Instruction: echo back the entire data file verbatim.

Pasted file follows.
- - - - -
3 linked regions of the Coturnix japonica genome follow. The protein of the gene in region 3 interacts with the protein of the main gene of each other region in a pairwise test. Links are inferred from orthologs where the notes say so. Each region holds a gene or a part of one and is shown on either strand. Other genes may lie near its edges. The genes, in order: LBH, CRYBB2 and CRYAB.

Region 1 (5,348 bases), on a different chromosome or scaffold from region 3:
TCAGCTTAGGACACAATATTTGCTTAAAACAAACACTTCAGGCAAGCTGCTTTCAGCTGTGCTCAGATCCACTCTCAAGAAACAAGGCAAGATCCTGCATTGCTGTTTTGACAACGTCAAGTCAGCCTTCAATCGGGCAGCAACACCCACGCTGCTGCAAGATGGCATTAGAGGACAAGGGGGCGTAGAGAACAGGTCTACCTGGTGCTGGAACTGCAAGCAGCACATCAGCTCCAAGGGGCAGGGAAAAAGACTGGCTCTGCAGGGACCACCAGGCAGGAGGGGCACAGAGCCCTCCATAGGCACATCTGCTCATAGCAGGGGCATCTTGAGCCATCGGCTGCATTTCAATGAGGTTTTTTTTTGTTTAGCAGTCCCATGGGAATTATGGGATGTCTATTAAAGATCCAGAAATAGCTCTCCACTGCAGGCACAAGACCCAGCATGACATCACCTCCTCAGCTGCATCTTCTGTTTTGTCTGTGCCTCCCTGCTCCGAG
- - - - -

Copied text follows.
3 linked regions of the Coturnix japonica genome follow. The protein of the gene in region 3 interacts with the protein of the main gene of each other region in a pairwise test. Links are inferred from orthologs where the notes say so. Each region holds a gene or a part of one and is shown on either strand. Other genes may lie near its edges. The genes, in order: LBH, CRYBB2 and CRYAB.

Region 1 (5,348 bases), on a different chromosome or scaffold from region 3:
TCAGCTTAGGACACAATATTTGCTTAAAACAAACACTTCAGGCAAGCTGCTTTCAGCTGTGCTCAGATCCACTCTCAAGAAACAAGGCAAGATCCTGCATTGCTGTTTTGACAACGTCAAGTCAGCCTTCAATCGGGCAGCAACACCCACGCTGCTGCAAGATGGCATTAGAGGACAAGGGGGCGTAGAGAACAGGTCTACCTGGTGCTGGAACTGCAAGCAGCACATCAGCTCCAAGGGGCAGGGAAAAAGACTGGCTCTGCAGGGACCACCAGGCAGGAGGGGCACAGAGCCCTCCATAGGCACATCTGCTCATAGCAGGGGCATCTTGAGCCATCGGCTGCATTTCAATGAGGTTTTTTTTTGTTTAGCAGTCCCATGGGAATTATGGGATGTCTATTAAAGATCCAGAAATAGCTCTCCACTGCAGGCACAAGACCCAGCATGACATCACCTCCTCAGCTGCATCTTCTGTTTTGTCTGTGCCTCCCTGCTCCGAG